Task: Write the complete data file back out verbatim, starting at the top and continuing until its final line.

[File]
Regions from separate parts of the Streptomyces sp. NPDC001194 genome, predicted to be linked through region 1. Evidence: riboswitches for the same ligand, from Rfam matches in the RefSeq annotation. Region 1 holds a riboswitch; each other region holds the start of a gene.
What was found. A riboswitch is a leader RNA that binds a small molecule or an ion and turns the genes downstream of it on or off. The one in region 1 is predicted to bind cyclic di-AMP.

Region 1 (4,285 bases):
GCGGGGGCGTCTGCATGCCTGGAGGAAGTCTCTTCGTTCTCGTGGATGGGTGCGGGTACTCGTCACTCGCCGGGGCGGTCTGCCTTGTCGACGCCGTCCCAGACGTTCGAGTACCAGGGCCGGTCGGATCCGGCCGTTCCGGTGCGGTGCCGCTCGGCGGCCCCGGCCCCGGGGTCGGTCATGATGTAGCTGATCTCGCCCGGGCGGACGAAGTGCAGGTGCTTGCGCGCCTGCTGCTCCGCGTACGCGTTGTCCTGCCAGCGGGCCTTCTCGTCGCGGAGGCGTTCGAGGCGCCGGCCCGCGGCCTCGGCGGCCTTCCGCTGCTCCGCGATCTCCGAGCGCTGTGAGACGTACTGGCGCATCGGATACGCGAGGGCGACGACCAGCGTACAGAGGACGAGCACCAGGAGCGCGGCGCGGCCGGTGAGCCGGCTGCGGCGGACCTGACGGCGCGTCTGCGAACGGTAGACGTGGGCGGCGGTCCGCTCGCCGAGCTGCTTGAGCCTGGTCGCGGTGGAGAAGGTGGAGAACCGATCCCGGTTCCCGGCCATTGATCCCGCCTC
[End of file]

Regions from separate parts of the Streptomyces sp. NPDC001194 genome, predicted to be linked through region 1. Evidence: riboswitches for the same ligand, from Rfam matches in the RefSeq annotation. Region 1 holds a riboswitch; each other region holds the start of a gene.
What was found. A riboswitch is a leader RNA that binds a small molecule or an ion and turns the genes downstream of it on or off. The one in region 1 is predicted to bind cyclic di-AMP.

Region 1 (4,285 bases):
GCGGGGGCGTCTGCATGCCTGGAGGAAGTCTCTTCGTTCTCGTGGATGGGTGCGGGTACTCGTCACTCGCCGGGGCGGTCTGCCTTGTCGACGCCGTCCCAGACGTTCGAGTACCAGGGCCGGTCGGATCCGGCCGTTCCGGTGCGGTGCCGCTCGGCGGCCCCGGCCCCGGGGTCGGTCATGATGTAGCTGATCTCGCCCGGGCGGACGAAGTGCAGGTGCTTGCGCGCCTGCTGCTCCGCGTACGCGTTGTCCTGCCAGCGGGCCTTCTCGTCGCGGAGGCGTTCGAGGCGCCGGCCCGCGGCCTCGGCGGCCTTCCGCTGCTCCGCGATCTCCGAGCGCTGTGAGACGTACTGGCGCATCGGATACGCGAGGGCGACGACCAGCGTACAGAGGACGAGCACCAGGAGCGCGGCGCGGCCGGTGAGCCGGCTGCGGCGGACCTGACGGCGCGTCTGCGAACGGTAGACGTGGGCGGCGGTCCGCTCGCCGAGCTGCTTGAGCCTGGTCGCGGTGGAGAAGGTGGAGAACCGATCCCGGTTCCCGGCCATTGATCCCGCCTC